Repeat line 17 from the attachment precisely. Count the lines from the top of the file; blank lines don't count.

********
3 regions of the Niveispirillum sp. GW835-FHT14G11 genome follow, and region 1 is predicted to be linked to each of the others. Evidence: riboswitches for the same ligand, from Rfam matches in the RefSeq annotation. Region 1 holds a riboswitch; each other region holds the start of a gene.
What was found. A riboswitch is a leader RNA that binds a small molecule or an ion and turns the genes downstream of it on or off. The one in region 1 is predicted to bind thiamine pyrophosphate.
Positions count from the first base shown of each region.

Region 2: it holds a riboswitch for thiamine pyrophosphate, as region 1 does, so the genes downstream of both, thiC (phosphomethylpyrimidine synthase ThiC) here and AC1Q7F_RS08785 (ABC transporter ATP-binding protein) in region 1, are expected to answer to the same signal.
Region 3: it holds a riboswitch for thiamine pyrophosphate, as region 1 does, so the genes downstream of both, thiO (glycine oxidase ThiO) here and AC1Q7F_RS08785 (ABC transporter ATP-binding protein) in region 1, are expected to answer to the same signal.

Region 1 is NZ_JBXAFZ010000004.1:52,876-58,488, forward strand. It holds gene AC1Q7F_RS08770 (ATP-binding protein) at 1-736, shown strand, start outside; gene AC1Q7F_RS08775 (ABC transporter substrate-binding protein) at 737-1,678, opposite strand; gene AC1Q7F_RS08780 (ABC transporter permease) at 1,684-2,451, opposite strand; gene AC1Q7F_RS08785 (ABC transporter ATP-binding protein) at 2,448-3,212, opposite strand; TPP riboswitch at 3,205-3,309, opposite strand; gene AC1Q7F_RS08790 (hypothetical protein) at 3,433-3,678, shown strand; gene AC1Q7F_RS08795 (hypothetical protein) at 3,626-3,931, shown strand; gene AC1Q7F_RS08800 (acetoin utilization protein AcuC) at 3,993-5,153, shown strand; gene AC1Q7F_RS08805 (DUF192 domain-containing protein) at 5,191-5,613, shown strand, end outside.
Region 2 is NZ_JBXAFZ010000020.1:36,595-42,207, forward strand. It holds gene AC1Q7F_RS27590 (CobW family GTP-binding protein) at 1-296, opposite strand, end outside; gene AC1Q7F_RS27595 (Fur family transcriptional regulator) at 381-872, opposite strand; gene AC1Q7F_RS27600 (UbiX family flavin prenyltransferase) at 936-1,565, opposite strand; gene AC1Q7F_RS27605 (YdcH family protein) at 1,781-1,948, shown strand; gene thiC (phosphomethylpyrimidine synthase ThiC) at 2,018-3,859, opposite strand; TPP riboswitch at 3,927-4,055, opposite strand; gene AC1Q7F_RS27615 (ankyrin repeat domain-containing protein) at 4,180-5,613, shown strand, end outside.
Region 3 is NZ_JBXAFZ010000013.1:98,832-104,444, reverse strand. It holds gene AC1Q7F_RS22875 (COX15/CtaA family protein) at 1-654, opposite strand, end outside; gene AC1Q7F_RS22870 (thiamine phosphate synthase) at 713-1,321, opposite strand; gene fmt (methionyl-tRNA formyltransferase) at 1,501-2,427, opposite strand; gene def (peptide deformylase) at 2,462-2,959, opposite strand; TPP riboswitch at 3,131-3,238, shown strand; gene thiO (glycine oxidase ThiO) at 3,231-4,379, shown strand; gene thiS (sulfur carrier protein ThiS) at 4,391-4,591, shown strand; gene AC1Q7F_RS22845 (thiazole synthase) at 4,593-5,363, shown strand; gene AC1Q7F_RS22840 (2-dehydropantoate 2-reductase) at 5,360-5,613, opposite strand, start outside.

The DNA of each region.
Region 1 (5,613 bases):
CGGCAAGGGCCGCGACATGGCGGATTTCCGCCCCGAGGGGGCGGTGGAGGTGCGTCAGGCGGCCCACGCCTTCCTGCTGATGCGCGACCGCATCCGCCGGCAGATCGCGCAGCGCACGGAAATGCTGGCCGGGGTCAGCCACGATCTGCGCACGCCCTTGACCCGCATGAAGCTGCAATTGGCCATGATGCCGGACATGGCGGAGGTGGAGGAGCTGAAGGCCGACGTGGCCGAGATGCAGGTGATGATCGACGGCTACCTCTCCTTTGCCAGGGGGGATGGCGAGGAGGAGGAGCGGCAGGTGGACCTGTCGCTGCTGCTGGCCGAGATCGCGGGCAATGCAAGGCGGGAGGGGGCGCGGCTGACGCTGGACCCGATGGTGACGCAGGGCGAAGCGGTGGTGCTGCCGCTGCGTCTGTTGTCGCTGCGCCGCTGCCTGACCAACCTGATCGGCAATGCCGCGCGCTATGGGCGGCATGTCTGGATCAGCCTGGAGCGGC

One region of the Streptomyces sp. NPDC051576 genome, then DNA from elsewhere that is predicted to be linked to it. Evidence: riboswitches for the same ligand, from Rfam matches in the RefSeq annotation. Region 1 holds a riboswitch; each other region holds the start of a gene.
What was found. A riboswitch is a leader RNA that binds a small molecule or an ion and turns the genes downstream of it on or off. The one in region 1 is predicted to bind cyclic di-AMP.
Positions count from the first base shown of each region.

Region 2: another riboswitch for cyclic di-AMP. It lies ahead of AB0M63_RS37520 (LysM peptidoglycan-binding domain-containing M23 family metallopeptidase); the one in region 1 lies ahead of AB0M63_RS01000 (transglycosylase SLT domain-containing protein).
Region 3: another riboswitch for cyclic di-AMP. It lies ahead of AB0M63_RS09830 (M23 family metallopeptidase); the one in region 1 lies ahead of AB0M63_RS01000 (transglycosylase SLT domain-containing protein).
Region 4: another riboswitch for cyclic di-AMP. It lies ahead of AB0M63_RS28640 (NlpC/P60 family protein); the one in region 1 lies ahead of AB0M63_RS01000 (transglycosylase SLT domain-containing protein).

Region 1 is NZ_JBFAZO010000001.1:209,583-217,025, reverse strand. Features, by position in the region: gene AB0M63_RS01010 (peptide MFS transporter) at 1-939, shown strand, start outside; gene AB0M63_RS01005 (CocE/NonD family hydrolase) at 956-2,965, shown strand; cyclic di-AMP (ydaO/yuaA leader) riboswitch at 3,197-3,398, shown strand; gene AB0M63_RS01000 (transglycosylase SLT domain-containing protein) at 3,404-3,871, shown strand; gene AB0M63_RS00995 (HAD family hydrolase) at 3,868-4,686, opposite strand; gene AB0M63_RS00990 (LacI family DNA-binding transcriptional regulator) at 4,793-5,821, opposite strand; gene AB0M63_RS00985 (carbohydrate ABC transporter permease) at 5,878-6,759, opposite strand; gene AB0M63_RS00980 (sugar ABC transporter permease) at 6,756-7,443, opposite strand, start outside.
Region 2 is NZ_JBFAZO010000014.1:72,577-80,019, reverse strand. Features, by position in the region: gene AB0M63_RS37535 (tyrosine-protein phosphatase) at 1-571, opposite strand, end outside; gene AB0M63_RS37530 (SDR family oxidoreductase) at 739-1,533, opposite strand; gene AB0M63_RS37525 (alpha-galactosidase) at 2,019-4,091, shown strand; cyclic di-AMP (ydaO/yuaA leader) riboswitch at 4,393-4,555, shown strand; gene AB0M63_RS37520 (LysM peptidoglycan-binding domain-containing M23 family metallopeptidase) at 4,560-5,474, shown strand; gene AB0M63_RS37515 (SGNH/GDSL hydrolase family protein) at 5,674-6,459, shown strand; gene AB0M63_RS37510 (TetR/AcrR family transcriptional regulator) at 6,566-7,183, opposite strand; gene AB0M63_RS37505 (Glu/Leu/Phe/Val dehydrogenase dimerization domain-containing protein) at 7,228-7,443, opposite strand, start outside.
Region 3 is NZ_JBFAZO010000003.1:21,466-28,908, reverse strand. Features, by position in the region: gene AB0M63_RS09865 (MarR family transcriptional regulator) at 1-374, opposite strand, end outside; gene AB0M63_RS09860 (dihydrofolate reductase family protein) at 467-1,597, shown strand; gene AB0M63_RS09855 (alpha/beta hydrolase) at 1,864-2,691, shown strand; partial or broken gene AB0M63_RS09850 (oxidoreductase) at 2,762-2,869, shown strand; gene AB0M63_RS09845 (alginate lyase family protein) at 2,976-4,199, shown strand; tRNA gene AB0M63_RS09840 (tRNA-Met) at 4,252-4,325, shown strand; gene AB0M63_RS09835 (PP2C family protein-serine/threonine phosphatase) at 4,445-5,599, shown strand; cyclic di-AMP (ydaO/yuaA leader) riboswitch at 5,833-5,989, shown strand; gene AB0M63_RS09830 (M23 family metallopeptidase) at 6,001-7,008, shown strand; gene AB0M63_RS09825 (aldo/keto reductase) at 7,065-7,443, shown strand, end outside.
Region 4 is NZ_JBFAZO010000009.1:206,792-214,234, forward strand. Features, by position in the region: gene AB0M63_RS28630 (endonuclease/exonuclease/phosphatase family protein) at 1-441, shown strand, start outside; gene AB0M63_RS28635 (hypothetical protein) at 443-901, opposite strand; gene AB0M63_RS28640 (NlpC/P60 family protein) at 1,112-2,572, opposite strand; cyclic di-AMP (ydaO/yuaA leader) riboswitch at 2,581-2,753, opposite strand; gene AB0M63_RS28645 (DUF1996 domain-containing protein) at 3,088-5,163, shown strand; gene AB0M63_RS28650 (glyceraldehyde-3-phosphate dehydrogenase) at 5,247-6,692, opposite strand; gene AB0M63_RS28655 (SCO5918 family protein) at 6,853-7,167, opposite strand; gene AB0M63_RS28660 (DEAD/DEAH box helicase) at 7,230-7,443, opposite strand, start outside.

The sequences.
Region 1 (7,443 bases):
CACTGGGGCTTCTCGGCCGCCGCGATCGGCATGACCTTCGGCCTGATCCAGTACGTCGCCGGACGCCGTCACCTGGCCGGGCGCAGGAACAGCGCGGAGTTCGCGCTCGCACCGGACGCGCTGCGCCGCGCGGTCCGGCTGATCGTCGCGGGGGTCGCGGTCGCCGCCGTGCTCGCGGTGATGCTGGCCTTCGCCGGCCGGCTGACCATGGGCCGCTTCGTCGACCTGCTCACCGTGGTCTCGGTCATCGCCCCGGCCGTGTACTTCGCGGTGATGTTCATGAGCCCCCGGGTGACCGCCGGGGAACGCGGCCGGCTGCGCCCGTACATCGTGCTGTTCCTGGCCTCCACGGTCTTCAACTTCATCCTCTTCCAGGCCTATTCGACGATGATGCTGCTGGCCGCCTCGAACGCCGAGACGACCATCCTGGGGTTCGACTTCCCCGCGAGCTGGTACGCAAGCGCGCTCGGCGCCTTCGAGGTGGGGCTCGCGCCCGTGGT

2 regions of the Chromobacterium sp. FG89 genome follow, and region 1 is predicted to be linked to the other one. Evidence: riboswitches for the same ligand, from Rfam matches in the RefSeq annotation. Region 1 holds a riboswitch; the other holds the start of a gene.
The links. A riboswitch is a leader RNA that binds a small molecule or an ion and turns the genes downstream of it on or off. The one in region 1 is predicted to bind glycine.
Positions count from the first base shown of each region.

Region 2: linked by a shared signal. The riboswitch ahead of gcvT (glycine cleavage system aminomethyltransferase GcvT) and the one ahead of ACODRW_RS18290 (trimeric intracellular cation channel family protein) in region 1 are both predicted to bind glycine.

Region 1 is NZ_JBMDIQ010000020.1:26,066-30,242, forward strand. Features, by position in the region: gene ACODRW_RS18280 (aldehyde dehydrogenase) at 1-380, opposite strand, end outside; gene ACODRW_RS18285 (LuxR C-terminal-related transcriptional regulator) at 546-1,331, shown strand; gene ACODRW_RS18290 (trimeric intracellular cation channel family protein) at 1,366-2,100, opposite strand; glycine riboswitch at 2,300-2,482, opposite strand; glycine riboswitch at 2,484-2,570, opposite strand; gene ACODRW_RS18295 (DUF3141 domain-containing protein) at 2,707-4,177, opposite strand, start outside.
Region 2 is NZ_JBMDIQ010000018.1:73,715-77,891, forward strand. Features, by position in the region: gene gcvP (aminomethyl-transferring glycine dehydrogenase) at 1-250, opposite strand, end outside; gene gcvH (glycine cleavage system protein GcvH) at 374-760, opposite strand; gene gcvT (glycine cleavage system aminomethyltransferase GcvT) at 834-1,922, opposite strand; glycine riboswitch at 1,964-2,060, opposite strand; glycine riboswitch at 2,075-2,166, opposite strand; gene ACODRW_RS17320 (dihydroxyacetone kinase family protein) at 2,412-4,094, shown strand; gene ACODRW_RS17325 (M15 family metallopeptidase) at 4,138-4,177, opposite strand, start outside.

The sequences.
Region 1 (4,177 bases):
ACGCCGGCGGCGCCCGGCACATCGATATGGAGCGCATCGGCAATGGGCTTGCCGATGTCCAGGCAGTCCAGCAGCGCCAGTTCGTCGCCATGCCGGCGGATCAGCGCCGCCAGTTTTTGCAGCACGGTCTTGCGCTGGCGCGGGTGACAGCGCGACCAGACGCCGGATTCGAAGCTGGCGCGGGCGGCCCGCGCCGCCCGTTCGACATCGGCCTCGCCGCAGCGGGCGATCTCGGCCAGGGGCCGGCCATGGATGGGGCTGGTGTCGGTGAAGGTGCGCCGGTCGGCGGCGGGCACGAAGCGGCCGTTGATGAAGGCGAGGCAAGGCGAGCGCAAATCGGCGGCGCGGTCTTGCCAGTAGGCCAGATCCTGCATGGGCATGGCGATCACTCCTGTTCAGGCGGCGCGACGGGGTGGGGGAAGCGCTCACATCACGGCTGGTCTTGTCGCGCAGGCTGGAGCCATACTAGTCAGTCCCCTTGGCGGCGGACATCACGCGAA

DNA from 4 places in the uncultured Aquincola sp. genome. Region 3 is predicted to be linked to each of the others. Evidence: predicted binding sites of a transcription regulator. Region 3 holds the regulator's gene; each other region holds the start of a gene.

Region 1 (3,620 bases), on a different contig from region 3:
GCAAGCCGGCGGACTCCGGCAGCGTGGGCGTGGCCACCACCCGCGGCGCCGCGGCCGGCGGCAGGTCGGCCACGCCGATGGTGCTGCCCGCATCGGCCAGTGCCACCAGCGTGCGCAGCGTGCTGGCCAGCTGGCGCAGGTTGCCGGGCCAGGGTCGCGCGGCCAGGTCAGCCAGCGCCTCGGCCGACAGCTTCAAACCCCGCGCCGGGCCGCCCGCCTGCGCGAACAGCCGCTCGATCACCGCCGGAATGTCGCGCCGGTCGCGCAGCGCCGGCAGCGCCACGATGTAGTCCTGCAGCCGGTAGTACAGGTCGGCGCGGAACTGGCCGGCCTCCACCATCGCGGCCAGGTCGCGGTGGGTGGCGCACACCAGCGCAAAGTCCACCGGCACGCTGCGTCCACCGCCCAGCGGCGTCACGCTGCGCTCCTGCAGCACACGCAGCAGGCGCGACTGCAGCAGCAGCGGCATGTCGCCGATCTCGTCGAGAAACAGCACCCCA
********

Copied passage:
Region 4: another riboswitch for cyclic di-AMP. It lies ahead of AB0M63_RS28640 (NlpC/P60 family protein); the one in region 1 lies ahead of AB0M63_RS01000 (transglycosylase SLT domain-containing protein).